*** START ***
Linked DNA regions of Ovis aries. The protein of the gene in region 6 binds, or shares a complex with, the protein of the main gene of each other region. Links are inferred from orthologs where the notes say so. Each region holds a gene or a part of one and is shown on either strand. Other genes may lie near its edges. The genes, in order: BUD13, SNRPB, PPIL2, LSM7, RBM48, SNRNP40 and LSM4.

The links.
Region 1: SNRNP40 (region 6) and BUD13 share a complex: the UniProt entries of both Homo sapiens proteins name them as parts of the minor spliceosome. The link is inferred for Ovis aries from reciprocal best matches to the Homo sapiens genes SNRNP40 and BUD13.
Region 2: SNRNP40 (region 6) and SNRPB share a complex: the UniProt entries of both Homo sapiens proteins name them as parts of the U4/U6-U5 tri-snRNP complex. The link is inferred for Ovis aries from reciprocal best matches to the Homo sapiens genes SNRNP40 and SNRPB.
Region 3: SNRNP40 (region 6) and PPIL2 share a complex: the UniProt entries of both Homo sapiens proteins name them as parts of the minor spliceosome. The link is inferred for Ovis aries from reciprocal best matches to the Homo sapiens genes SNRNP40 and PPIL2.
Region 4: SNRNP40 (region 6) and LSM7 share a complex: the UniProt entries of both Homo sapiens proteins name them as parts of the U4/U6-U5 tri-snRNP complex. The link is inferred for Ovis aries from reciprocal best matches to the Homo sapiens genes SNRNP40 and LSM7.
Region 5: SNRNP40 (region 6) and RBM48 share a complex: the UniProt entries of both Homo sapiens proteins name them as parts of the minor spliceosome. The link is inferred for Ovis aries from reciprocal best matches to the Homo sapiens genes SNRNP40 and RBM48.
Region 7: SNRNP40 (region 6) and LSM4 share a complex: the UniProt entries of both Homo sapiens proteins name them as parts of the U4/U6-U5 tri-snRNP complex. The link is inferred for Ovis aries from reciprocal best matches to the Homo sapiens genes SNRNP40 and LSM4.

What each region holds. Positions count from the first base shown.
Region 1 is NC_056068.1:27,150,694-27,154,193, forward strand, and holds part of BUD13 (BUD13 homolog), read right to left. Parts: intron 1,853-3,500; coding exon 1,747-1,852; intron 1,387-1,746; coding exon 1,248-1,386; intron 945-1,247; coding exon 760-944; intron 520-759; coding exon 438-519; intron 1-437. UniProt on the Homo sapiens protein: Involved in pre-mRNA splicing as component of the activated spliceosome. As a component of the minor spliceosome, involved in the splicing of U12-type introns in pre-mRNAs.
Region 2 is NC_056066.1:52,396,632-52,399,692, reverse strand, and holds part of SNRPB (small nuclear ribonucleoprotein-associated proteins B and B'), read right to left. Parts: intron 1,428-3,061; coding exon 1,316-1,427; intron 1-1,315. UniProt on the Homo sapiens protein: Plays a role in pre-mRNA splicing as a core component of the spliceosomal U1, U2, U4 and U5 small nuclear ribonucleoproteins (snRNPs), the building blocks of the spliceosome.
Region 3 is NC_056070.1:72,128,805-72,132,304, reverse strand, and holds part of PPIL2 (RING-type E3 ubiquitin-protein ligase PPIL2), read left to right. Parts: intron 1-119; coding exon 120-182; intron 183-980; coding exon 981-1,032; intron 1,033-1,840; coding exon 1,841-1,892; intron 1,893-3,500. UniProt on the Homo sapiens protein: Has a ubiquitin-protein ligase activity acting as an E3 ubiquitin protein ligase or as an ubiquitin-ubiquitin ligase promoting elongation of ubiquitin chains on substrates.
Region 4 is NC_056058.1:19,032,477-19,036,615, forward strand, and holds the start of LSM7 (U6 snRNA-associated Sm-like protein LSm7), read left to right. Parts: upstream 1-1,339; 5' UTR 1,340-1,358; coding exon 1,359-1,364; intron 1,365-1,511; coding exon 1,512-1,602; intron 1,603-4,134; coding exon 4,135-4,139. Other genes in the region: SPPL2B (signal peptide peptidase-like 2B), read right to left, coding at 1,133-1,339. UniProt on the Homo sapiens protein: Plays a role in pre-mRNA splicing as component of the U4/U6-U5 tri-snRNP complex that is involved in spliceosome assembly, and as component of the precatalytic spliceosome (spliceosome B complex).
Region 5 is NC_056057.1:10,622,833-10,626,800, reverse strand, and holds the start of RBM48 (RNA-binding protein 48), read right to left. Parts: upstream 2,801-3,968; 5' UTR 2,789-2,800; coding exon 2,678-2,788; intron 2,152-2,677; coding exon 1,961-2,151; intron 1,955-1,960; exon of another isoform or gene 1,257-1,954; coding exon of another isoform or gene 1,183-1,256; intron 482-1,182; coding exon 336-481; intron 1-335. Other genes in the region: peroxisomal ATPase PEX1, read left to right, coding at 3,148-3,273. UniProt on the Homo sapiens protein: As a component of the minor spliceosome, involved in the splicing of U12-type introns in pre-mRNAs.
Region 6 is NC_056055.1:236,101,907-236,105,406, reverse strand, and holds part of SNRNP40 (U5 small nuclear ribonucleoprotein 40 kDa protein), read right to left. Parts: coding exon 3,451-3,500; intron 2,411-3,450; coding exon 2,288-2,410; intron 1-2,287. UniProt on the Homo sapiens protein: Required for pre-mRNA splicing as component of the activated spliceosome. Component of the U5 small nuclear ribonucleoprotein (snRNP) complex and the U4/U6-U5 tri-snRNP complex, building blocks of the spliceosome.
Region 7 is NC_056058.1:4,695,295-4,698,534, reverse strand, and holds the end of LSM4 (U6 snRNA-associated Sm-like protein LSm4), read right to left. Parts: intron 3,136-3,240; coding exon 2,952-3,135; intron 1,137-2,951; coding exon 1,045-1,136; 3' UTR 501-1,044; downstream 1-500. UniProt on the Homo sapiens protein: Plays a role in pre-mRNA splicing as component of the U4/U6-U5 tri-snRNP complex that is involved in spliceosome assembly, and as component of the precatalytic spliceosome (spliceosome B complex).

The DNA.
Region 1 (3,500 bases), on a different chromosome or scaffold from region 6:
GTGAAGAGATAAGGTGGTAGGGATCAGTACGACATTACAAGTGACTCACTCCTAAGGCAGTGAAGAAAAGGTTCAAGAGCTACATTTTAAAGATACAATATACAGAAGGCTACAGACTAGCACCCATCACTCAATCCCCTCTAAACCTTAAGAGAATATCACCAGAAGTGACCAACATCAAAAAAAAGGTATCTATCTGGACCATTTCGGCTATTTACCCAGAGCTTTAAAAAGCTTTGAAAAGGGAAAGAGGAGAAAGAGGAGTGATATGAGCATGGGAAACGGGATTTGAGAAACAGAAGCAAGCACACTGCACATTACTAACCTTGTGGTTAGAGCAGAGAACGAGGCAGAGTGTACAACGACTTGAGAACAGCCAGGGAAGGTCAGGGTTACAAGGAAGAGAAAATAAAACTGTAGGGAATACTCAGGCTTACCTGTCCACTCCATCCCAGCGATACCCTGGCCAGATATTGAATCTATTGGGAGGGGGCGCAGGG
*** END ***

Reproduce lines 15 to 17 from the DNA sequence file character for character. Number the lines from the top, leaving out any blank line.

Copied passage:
Region 6 is NC_056055.1:236,101,907-236,105,406, reverse strand, and holds part of SNRNP40 (U5 small nuclear ribonucleoprotein 40 kDa protein), read right to left. Parts: coding exon 3,451-3,500; intron 2,411-3,450; coding exon 2,288-2,410; intron 1-2,287. UniProt on the Homo sapiens protein: Required for pre-mRNA splicing as component of the activated spliceosome. Component of the U5 small nuclear ribonucleoprotein (snRNP) complex and the U4/U6-U5 tri-snRNP complex, building blocks of the spliceosome.
Region 7 is NC_056058.1:4,695,295-4,698,534, reverse strand, and holds the end of LSM4 (U6 snRNA-associated Sm-like protein LSm4), read right to left. Parts: intron 3,136-3,240; coding exon 2,952-3,135; intron 1,137-2,951; coding exon 1,045-1,136; 3' UTR 501-1,044; downstream 1-500. UniProt on the Homo sapiens protein: Plays a role in pre-mRNA splicing as component of the U4/U6-U5 tri-snRNP complex that is involved in spliceosome assembly, and as component of the precatalytic spliceosome (spliceosome B complex).

The DNA.